"Fixing html files"

Discussion in 'XML' started by John Resler, Mar 16, 2005.

  1. John Resler

    John Resler Guest

    Hi all,
    First I want to say I am fully aware of the huge scope of the problem
    of parsing and correcting files of any sort. I have been using the jTidy
    libraries (Dave Raggett W3C, I believe) to attempt to clean up the html
    I use and convert it to xhtml if possible. Not to complain about Tidy,
    it is the only application I'm aware of that does what it does... I am
    just curious if there are any other applications/libraries that perform
    the same function, more completely?
    John Resler, Mar 16, 2005
    #1
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  2. John Resler <> writes:

    > Hi all,
    > First I want to say I am fully aware of the huge scope of the problem
    > of parsing and correcting files of any sort. I have been using the jTidy
    > libraries (Dave Raggett W3C, I believe) to attempt to clean up the html
    > I use and convert it to xhtml if possible. Not to complain about Tidy,
    > it is the only application I'm aware of that does what it does... I am
    > just curious if there are any other applications/libraries that perform
    > the same function, more completely?



    Hard to quantify "more completely". tidy does a better job than most.
    Alternative route might be for example John Cowan's tagsoup
    http://mercury.ccil.org/~cowan/XML/tagsoup/
    which will allow you to parse most html into an xml processing
    pipeline. It doesn't do any cleaning up really, but once you have it as
    xml you just hit it with enough xslt of your choice and it should all
    come out looking lovely, er, in theory....

    If you are feeling really brave there's my htmlparse xslt2 stylesheet
    but this is decidedly unsupported.
    http://www.dcarlisle.demon.co.uk/htmlparse.xsl

    David
    David Carlisle, Mar 16, 2005
    #2
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  3. John Resler

    Nick Kew Guest

    John Resler wrote:
    > Hi all,
    > First I want to say I am fully aware of the huge scope of the
    > problem of parsing and correcting files of any sort. I have been using
    > the jTidy libraries (Dave Raggett W3C, I believe) to attempt to clean up


    Dave Raggett wrote the original tidy, but it's been some years since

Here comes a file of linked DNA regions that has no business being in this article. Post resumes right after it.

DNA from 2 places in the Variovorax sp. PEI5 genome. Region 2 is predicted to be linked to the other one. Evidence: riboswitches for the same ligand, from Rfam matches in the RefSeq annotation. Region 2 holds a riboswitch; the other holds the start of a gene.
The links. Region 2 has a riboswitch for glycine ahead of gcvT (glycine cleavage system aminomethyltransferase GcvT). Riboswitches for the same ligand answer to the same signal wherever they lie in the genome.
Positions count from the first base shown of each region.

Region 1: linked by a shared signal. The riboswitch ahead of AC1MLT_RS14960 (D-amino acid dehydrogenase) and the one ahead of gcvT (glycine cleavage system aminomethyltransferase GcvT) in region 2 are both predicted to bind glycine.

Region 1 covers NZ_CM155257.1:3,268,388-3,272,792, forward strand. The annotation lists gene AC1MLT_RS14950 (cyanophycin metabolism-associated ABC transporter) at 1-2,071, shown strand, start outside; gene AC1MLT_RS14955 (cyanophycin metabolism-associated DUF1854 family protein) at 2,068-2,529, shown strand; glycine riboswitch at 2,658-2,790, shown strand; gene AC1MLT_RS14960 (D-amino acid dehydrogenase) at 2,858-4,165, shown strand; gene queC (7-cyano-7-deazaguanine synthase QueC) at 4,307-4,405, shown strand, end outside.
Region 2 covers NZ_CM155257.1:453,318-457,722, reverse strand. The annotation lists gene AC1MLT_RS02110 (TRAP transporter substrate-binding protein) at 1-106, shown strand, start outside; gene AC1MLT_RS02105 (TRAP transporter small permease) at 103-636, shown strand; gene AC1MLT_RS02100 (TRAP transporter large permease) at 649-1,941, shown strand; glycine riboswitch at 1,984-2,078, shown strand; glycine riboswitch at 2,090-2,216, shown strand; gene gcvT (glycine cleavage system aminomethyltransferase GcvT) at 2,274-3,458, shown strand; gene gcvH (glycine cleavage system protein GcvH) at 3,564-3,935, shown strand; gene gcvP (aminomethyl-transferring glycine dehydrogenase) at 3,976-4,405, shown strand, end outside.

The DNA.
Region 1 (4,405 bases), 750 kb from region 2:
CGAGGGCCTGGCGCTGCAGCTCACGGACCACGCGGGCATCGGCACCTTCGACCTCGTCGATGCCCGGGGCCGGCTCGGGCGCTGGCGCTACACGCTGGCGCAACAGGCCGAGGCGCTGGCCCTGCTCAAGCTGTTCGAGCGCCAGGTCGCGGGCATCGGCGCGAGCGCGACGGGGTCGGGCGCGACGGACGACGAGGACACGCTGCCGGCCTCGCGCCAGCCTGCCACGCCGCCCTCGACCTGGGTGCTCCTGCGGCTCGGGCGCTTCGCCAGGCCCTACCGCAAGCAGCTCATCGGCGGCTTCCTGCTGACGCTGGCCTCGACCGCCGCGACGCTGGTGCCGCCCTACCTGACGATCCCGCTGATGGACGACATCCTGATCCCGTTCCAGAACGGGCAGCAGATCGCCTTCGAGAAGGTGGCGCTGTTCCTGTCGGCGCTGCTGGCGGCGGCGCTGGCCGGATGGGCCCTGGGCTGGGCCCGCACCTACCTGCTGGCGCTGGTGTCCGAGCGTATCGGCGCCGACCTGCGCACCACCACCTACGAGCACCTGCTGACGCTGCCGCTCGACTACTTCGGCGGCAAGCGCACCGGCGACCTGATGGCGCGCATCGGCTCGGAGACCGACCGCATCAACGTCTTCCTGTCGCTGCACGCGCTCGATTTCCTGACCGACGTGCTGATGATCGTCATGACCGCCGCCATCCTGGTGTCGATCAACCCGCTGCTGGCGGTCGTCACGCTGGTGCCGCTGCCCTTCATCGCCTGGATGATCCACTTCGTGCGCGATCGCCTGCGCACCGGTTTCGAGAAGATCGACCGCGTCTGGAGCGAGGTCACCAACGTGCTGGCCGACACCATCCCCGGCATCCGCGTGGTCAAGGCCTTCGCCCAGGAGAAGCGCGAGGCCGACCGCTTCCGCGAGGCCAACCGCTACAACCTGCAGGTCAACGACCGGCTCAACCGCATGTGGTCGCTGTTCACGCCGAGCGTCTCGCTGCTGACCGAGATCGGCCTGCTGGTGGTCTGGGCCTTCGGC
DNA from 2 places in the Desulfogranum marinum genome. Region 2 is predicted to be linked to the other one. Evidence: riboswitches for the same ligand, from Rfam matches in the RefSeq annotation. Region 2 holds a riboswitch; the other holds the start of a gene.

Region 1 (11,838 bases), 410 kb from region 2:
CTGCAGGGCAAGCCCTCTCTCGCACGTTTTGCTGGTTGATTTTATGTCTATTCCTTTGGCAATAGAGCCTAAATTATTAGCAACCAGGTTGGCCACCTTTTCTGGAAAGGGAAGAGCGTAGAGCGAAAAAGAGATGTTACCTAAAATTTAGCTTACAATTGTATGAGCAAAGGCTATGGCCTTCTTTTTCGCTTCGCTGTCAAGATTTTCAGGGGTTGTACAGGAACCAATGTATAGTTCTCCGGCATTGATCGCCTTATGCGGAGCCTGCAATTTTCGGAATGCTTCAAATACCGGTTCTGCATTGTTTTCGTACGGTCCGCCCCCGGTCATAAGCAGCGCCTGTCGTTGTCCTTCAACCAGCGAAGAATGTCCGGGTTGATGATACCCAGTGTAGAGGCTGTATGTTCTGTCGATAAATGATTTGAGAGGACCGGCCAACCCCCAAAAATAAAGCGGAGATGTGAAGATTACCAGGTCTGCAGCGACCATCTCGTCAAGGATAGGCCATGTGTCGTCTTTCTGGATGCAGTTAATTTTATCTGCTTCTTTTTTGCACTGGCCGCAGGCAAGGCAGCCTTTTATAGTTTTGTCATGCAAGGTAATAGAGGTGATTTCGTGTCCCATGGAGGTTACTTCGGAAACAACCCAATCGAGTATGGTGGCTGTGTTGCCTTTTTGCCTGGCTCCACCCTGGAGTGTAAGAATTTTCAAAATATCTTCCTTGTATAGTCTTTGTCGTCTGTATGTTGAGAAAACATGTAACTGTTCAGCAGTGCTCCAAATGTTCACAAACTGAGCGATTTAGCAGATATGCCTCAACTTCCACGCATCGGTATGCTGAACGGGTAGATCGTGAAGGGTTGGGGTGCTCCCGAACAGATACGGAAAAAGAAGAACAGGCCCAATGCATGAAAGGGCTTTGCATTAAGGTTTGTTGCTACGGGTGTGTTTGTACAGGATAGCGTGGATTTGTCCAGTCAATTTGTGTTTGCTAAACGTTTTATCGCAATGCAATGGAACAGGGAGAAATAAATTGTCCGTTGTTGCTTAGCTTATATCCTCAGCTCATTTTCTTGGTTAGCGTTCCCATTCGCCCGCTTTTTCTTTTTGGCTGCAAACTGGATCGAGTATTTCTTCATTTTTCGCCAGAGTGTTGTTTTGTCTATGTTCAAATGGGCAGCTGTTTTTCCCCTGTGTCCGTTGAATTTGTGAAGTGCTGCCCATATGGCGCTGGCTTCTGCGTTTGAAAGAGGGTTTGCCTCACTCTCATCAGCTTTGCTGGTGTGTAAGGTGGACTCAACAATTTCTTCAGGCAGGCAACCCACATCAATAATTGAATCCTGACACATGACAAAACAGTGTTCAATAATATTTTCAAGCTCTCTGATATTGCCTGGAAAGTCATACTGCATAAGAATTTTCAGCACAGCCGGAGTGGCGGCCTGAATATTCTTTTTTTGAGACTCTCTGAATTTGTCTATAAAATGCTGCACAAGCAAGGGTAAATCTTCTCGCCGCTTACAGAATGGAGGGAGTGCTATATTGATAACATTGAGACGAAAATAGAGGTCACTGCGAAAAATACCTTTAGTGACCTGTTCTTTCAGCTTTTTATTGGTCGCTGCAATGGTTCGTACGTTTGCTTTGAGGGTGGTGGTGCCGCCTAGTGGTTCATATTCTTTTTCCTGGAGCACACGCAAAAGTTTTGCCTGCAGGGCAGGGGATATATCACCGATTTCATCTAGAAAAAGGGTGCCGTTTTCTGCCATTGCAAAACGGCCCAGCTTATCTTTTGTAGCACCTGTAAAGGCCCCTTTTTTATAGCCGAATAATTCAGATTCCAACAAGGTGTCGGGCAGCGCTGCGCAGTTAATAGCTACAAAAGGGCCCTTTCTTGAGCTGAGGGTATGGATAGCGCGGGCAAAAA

he was in charge of it.

    > the html I use and convert it to xhtml if possible. Not to complain
    > about Tidy, it is the only application I'm aware of that does what it
    > does... I am just curious if there are any other applications/libraries
    > that perform the same function, more completely?


    libxml2 parses html, including tagsoup html, and gives you SAX or DOM
    APIs on it. You can then serialise that to better HTML or XHTML.
    It's a different approach to tidy, and shares the same fundamental
    problem of having to guess blindly when presented with heavy-duty
    gibberish.

    A higher-level application based on libxml2 is AccessValet. Its
    real purpose is (X)HTML accessibility analysis and reporting, but it
    will also clean up (x)html. It takes a more brutal approach than
    tidy: instead of attempting to substitute for crap, it strips it.
    So if you take the default - which is strict output - it'll remove
    everything that's deprecated in HTML4/XHTML1, and
    <p align=center><font color=black>some text here<p>some more text
    becomes
    <p>some text here</p><p>some more text</p>

    I wouldn't recommend it over tidy for that particular purpose, but it's
    an option:)

    You can also fix markup on the fly when serving it. The state of the
    art there is mod_publisher, at
    http://apache.webthing.com/mod_publisher/
    and is far better than any of the tidy-in-a-webserver options.

    --
    Nick Kew
    Nick Kew, Mar 16, 2005
    #3
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